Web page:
Monday, August 13, 2012

5 Napkin Closes about 12 Months After Opening

New York-based 5 Napkin Burger closed its lone Atlanta area location last night. The chic burger eatery opened last August in midtown at the corner of Piedmont Avenue and 10th Street but after
lowering their prices and trying to make it in Atlanta, the restaurant could no longer justify keeping the doors open.

5 Napkin recently opened a new location in New York's Union Square, it's fourth in the state.  The group also added restaurants in Boston and Miami last year, and both apparently have performed better than the Atlanta location.

I question 5 Napkin's choice to open in Atlanta, especially in midtown and listed them as "on the bubble" on my most recent DeathWatch listing.  There are just too many good local eateries in and around Atlanta, and especially in midtown for 5 Napkin to find success. 

5 Napkin joins a long list of New York and Las Vegas based restaurant groups that have not found the success they had hoped for in the city known for its southern hospitality. Tom Colicchio closed his Craft and Craftbar at the Mansion on Peachtree ( now Mandarin Oriental Atlanta ) in late 2010.  Other notable closings had already occured, such as Emeril's at One Alliance Center  and Wolfgang Puck Express at Brookwood.  More recently, Chef Jean-Georges Vongerichten announced his Market eatery the W Buckhead would close. 

Las Vegas eatery Aquaknox closed at Terminus in Buckhead as well.

What do you think will open in its place?  Why do you think they failed?  What advice would you give to any out of town restaurant group looking at opening in Atlanta?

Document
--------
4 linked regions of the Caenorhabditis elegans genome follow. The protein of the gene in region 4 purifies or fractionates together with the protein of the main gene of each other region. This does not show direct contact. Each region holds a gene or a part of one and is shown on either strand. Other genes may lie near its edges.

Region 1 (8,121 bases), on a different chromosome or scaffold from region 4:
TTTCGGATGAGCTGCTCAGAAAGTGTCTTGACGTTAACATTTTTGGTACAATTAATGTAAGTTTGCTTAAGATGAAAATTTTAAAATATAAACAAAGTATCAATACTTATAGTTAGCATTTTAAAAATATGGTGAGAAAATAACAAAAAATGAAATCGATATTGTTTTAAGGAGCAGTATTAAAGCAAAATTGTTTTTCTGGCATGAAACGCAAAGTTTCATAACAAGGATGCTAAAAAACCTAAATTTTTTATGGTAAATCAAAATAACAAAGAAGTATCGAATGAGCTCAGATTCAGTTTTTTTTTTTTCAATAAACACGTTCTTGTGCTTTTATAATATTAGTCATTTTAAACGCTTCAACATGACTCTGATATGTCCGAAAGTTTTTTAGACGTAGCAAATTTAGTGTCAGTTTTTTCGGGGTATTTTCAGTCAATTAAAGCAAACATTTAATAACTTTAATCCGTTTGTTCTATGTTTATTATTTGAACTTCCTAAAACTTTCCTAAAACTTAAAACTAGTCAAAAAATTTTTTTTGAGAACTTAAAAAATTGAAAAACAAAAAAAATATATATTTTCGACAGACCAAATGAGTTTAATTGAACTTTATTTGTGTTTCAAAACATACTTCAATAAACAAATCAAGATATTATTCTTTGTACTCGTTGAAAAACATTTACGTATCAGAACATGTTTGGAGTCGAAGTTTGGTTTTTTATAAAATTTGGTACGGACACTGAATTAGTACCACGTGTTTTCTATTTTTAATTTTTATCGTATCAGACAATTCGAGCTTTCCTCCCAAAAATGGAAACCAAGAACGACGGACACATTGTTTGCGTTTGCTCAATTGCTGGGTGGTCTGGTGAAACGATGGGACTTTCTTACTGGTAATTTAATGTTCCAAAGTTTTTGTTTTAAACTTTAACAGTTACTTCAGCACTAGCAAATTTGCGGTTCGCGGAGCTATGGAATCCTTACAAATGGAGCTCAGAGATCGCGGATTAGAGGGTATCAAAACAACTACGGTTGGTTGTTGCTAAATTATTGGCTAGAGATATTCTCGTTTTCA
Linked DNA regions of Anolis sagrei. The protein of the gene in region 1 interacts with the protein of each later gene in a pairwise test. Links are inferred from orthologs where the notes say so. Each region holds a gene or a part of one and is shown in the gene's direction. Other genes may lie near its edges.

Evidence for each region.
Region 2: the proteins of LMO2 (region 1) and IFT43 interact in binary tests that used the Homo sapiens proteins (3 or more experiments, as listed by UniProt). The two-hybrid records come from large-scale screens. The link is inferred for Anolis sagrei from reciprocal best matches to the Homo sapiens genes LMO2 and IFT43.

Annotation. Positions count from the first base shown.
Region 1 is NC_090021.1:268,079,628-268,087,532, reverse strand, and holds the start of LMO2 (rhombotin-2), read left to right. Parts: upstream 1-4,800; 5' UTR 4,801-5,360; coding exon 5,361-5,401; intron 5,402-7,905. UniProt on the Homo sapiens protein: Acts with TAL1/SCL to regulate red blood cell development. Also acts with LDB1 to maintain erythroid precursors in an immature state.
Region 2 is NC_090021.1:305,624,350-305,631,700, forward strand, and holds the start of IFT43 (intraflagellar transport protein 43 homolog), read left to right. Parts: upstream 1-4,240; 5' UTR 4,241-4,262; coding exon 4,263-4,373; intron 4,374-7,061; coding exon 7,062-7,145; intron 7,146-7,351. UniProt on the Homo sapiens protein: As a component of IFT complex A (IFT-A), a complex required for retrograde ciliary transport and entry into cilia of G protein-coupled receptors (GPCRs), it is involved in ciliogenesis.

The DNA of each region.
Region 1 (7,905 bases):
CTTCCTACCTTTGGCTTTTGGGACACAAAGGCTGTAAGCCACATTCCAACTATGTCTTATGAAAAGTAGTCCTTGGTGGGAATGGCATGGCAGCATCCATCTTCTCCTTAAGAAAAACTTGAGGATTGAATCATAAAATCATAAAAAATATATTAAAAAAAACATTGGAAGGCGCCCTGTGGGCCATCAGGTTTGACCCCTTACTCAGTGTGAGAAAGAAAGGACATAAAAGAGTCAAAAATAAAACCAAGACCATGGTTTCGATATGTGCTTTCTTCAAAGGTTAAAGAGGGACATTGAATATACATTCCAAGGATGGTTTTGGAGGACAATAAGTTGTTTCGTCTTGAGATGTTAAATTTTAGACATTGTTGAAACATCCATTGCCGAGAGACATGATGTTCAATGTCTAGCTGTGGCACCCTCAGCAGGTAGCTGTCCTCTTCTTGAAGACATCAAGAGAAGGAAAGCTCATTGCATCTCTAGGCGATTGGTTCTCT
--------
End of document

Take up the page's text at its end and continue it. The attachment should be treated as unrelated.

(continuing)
Anonymous said...

I am shocked; just shocked. That it lasted as long as it did.

Anonymous said...

Why is it that Atlanta doesn't support these big-city concepts?

Are we not sophisticated enough? Are we not wealthy enough?

Clearly they think they see something in Atlanta to make the initial investment, but yet they all fail.

In similar cities such as Dallas, they survive and sometimes thrive. Is Dallas more sophisticated than Atlanta?

Anonymous said...

5 Napkin was never a good 'fit' for that location or ATL. Who wants a $15 hamburger, when Yeah Burger, Grind House , etc all have equal/better options at a fraction of the price. Lowering prices was too little, too late.

The post-Nikimoto rehab made a cool space and created a great patio that is sadly underused. Look at Campagnola next door ... always a full patio, while 5 Napkin sits mostly empty.

This space needs a combination restaurant/bar that has reasonably priced interesting food, takes advantage of the chic eatery decor (maybe open the walls for a more "outside" feeling even indoors?), has cool music, gets diners on the patio, and attracts a later crowd for small plates, cocktails, and conversation.

Cameron said...

Terrible parking and comparatively high prices for a mediocre product. I'm not sure how they stayed open 12 entire months...

Anonymous said...

I'm sorry but parking, especially at that intersection, should not be such an issue in a "major city" such as Atlanta... tired of that pathetic excuse in this "city".

Atlanta clearly supports local concepts over chains like these... I just hope something opens up soon. I hate to see a prominent corner sit EMPTY again. So much empty space in this city it's depressing.

Atlantan99 said...

To all RE: Parking,